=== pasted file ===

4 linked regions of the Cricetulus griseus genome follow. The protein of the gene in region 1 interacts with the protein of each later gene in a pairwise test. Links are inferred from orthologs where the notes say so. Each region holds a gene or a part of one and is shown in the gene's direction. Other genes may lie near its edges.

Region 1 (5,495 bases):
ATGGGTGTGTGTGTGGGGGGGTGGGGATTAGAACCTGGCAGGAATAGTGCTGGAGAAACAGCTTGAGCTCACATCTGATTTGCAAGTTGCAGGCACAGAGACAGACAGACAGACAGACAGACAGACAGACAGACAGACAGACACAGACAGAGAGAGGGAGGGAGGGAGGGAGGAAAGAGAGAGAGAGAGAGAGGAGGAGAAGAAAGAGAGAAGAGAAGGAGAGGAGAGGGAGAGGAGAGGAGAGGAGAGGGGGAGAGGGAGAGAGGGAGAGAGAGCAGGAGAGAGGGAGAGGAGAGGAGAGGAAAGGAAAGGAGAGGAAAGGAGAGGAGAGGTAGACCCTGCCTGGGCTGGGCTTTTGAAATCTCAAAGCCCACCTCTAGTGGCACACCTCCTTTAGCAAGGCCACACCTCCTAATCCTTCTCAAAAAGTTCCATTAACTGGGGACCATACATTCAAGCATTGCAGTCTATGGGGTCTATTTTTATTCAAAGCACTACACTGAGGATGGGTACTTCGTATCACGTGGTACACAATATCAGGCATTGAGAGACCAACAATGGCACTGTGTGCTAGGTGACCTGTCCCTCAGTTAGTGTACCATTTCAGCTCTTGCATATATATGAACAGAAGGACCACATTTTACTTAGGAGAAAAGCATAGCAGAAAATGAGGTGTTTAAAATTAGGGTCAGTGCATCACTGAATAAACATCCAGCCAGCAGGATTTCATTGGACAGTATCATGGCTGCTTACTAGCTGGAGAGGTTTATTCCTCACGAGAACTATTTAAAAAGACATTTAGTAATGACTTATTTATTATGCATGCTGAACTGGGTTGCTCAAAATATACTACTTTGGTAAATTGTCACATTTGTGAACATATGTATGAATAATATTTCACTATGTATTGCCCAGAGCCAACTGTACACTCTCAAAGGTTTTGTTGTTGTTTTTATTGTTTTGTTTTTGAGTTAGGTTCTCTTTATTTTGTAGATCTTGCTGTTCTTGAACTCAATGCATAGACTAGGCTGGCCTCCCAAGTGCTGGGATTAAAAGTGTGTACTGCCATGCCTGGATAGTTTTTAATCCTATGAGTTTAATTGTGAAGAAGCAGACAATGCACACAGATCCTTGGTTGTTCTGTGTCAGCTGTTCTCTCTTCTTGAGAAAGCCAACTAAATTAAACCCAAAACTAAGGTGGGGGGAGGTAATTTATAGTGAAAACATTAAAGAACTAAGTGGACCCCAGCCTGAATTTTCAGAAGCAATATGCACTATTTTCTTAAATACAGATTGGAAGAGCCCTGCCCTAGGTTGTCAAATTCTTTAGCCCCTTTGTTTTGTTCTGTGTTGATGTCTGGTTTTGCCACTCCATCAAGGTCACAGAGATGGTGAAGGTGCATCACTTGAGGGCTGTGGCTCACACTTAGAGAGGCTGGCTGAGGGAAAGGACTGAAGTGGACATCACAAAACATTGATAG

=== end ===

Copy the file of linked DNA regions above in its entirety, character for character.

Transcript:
4 linked regions of the Cricetulus griseus genome follow. The protein of the gene in region 1 interacts with the protein of each later gene in a pairwise test. Links are inferred from orthologs where the notes say so. Each region holds a gene or a part of one and is shown in the gene's direction. Other genes may lie near its edges.

Region 1 (5,495 bases):
ATGGGTGTGTGTGTGGGGGGGTGGGGATTAGAACCTGGCAGGAATAGTGCTGGAGAAACAGCTTGAGCTCACATCTGATTTGCAAGTTGCAGGCACAGAGACAGACAGACAGACAGACAGACAGACAGACAGACAGACAGACACAGACAGAGAGAGGGAGGGAGGGAGGGAGGAAAGAGAGAGAGAGAGAGAGGAGGAGAAGAAAGAGAGAAGAGAAGGAGAGGAGAGGGAGAGGAGAGGAGAGGAGAGGGGGAGAGGGAGAGAGGGAGAGAGAGCAGGAGAGAGGGAGAGGAGAGGAGAGGAAAGGAAAGGAGAGGAAAGGAGAGGAGAGGTAGACCCTGCCTGGGCTGGGCTTTTGAAATCTCAAAGCCCACCTCTAGTGGCACACCTCCTTTAGCAAGGCCACACCTCCTAATCCTTCTCAAAAAGTTCCATTAACTGGGGACCATACATTCAAGCATTGCAGTCTATGGGGTCTATTTTTATTCAAAGCACTACACTGAGGATGGGTACTTCGTATCACGTGGTACACAATATCAGGCATTGAGAGACCAACAATGGCACTGTGTGCTAGGTGACCTGTCCCTCAGTTAGTGTACCATTTCAGCTCTTGCATATATATGAACAGAAGGACCACATTTTACTTAGGAGAAAAGCATAGCAGAAAATGAGGTGTTTAAAATTAGGGTCAGTGCATCACTGAATAAACATCCAGCCAGCAGGATTTCATTGGACAGTATCATGGCTGCTTACTAGCTGGAGAGGTTTATTCCTCACGAGAACTATTTAAAAAGACATTTAGTAATGACTTATTTATTATGCATGCTGAACTGGGTTGCTCAAAATATACTACTTTGGTAAATTGTCACATTTGTGAACATATGTATGAATAATATTTCACTATGTATTGCCCAGAGCCAACTGTACACTCTCAAAGGTTTTGTTGTTGTTTTTATTGTTTTGTTTTTGAGTTAGGTTCTCTTTATTTTGTAGATCTTGCTGTTCTTGAACTCAATGCATAGACTAGGCTGGCCTCCCAAGTGCTGGGATTAAAAGTGTGTACTGCCATGCCTGGATAGTTTTTAATCCTATGAGTTTAATTGTGAAGAAGCAGACAATGCACACAGATCCTTGGTTGTTCTGTGTCAGCTGTTCTCTCTTCTTGAGAAAGCCAACTAAATTAAACCCAAAACTAAGGTGGGGGGAGGTAATTTATAGTGAAAACATTAAAGAACTAAGTGGACCCCAGCCTGAATTTTCAGAAGCAATATGCACTATTTTCTTAAATACAGATTGGAAGAGCCCTGCCCTAGGTTGTCAAATTCTTTAGCCCCTTTGTTTTGTTCTGTGTTGATGTCTGGTTTTGCCACTCCATCAAGGTCACAGAGATGGTGAAGGTGCATCACTTGAGGGCTGTGGCTCACACTTAGAGAGGCTGGCTGAGGGAAAGGACTGAAGTGGACATCACAAAACATTGATAG